What ails Indian writing ?


The Man Booker award to Adiga is a fine statement of affirmation of Indian writing. There have been previous winners too from India. But the Indian writers who have spent bulk of their lives in India still fail to fire the imagination of readers in the world.

Their stories are engagingly told and capture a time and place perfectly well. But the themes are not universal enough to connect to everybody. The writers lack the penetrating insight of a Naipaul, who harshly throws a searchlight into our souls. They do not have the suave urbanity and haunting themes of emotional loss of a Kundera. They do not provide the searing intensity of a Coetzee or the subtle romanticizing of a Mahfouz.

I think this happens because Indians grow up in protected environments. They live within defined boundaries and fail to explore the limits of their lives in relationships and in their own internal journeys. The society also tries its best to see that any behaviour or attitude beyond its five thousand years of past is smacked hard. So when an Indian writes and tries to plumb his depths of experience , he falls short of capturing deep, eternal truths and the unvarnished realities. There are a few notable exceptions in Indian languages however.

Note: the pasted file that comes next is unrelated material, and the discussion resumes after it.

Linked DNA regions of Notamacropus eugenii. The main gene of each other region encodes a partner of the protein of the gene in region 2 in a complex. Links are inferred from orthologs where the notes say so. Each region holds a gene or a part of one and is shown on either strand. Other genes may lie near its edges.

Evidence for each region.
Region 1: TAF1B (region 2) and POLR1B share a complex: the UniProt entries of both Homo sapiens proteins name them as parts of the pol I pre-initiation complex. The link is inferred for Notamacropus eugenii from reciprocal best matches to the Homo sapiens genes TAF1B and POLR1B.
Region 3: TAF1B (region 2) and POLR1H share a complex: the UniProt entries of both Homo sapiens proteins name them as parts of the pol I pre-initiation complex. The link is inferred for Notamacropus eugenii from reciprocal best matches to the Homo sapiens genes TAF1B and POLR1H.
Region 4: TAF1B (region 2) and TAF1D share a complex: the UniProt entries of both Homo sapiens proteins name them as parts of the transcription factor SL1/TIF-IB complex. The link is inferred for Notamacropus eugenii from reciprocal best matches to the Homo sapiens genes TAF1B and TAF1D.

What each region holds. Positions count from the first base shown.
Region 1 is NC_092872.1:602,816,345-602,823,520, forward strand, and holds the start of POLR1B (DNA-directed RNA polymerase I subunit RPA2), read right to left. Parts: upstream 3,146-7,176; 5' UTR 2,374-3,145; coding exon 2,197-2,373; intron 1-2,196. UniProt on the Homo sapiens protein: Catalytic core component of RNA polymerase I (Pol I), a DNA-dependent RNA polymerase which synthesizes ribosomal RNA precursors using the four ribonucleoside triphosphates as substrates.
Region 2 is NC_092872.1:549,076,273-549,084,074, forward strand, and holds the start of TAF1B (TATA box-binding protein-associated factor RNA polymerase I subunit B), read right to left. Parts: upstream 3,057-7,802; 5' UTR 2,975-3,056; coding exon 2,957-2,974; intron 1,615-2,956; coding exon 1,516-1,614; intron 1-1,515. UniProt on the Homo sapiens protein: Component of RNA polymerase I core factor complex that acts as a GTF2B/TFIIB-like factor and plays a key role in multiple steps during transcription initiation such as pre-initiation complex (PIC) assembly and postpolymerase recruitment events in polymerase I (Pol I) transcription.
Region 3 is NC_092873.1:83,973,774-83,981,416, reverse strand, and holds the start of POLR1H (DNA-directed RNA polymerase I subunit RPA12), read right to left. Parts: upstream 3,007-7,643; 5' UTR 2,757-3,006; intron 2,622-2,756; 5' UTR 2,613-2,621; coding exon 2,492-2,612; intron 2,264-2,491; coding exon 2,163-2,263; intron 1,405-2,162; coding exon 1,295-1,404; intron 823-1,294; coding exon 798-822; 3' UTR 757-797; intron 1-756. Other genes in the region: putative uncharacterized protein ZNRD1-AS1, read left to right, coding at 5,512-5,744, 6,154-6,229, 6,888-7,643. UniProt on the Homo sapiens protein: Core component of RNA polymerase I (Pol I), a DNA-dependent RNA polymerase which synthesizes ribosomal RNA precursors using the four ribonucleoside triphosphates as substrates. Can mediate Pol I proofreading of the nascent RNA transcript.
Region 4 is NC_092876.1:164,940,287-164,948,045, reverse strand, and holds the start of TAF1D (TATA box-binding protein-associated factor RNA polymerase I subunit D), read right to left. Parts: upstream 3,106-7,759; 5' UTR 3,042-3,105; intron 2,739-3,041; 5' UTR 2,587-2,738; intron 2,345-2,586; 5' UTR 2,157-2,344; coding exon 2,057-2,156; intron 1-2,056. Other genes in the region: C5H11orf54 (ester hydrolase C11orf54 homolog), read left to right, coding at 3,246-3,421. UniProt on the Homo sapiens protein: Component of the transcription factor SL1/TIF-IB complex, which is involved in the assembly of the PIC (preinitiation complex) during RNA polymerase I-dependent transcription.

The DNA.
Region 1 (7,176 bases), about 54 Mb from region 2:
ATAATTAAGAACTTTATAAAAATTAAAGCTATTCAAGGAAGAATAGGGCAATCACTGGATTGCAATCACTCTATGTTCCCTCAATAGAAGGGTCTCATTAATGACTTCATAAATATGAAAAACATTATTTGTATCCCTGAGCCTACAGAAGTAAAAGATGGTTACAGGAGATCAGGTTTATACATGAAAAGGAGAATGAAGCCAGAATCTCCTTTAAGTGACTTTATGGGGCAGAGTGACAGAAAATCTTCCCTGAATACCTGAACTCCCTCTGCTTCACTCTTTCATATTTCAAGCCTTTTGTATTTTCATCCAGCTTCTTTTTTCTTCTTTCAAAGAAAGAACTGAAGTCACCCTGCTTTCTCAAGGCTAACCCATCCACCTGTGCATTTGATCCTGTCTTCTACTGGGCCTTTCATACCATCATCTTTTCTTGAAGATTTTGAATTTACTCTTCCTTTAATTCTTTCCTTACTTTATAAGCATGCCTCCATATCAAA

It does not help that the country lacks a culture of reading except in a few places.

There is a long way to go for Indian writing to flourish internationally.

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